To meet living relatives, albeit with a distant and diluted connection, was an incredible experience. Michael left Bajerovce, while his brother Steve didn’t. What if it was the other way around? To imagine how different everything could have been is dizzying. We toured the town as a group, visiting graves, drinking from a natural spring that the residents have been drinking from since the town was founded, seeing an abandoned school, and the church in town. After we had seen everything, Marie and her daughter welcomed us for a hearty lunch, followed by coffee and homemade pastries. We shared pictures and stories. Everyone was so welcoming, warm, and generous; especially to people who were complete strangers just a few hours before. As the day wound down, we exchanged contact information in an attempt to not let the connections formed to fade. We said our goodbyes, and you could see on everyone’s face the joy of the intimate experience we all shared in.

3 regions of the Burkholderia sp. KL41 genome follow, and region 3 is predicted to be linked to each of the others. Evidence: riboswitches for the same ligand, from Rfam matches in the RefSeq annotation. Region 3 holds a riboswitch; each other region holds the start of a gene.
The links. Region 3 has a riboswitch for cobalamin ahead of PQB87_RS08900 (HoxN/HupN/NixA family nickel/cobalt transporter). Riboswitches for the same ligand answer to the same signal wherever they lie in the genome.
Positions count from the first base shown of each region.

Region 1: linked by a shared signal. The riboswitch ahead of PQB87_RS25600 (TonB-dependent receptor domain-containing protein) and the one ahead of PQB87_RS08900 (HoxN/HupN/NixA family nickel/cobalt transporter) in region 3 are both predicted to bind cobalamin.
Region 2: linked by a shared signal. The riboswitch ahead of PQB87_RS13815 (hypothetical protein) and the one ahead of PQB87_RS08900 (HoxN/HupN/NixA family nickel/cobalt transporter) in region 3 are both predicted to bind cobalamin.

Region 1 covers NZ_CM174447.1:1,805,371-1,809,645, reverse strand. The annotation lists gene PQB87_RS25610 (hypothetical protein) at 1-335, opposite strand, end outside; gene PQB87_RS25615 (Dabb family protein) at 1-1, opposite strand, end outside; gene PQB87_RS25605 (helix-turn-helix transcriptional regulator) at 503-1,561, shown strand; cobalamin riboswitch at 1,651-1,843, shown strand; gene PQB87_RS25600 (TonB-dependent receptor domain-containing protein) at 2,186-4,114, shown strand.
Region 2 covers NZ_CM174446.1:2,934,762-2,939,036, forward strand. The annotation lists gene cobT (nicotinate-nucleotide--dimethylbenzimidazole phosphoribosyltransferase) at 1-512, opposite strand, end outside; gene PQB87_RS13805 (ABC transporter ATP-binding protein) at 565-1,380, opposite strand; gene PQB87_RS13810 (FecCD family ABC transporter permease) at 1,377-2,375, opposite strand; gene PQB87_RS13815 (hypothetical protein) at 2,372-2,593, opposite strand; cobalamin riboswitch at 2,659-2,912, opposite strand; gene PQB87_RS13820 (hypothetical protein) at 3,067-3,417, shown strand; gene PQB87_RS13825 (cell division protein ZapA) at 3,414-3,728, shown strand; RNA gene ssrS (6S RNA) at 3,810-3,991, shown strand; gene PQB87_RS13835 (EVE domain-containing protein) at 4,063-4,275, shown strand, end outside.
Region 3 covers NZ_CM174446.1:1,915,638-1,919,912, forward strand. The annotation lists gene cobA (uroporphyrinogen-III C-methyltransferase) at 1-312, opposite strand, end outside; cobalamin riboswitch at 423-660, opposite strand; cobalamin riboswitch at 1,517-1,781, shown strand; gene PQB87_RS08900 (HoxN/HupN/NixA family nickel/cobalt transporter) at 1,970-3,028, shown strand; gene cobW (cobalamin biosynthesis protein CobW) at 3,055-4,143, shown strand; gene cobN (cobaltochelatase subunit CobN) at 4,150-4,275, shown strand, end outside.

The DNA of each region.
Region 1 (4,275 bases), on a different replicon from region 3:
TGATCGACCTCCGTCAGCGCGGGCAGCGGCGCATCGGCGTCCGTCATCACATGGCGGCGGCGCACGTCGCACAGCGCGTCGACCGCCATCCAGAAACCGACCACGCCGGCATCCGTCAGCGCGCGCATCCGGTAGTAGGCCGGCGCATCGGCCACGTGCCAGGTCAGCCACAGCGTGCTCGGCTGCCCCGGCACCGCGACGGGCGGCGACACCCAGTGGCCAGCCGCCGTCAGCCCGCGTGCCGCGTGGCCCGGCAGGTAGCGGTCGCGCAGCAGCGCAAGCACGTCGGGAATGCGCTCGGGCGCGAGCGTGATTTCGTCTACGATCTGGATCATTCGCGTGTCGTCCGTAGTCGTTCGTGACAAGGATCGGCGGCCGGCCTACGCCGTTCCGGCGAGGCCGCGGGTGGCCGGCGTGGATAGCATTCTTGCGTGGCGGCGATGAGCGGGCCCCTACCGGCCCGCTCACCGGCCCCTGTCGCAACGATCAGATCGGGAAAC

As we sat in our rental car on the edge of town ready to head back to reality, I couldn’t help the overwhelming emotions from coming to the surface. I sat there, looking back at this tiny dot on the map, trying to imagine my relatives back 5 generations living here. Trying to feel what they went through, trying to comprehend what they must have sacrificed for their future. Finding out their motivation was related to a better future for themselves and their children, really brought me full circle. It tied together the reasoning for my quest in the first place, but at the same time revealing that so much more goes into determining why I deserve the life I have. All of those before me, from my own parents, back to my connections in Bajerovce, to an infinite amount of other variables collided to give me the starting point that was my life. But most importantly, it is up to me to decide what to do with and make the most of what was given to me. In trying to envision what conversations Michael and Susanna had leading them to leave everything behind in Bajerovce in order to seek out a better life, I felt a connection. A connection across time; while different in many ways, I also left home, left friends, left a well paying job, left family behind to wander the world. My decisions had brought me back here, to seek them out, the ones who picked up everything and left, the ones I could relate to. If I could meet them, I would have hugged and thanked them for everything they had done. They would deserve it.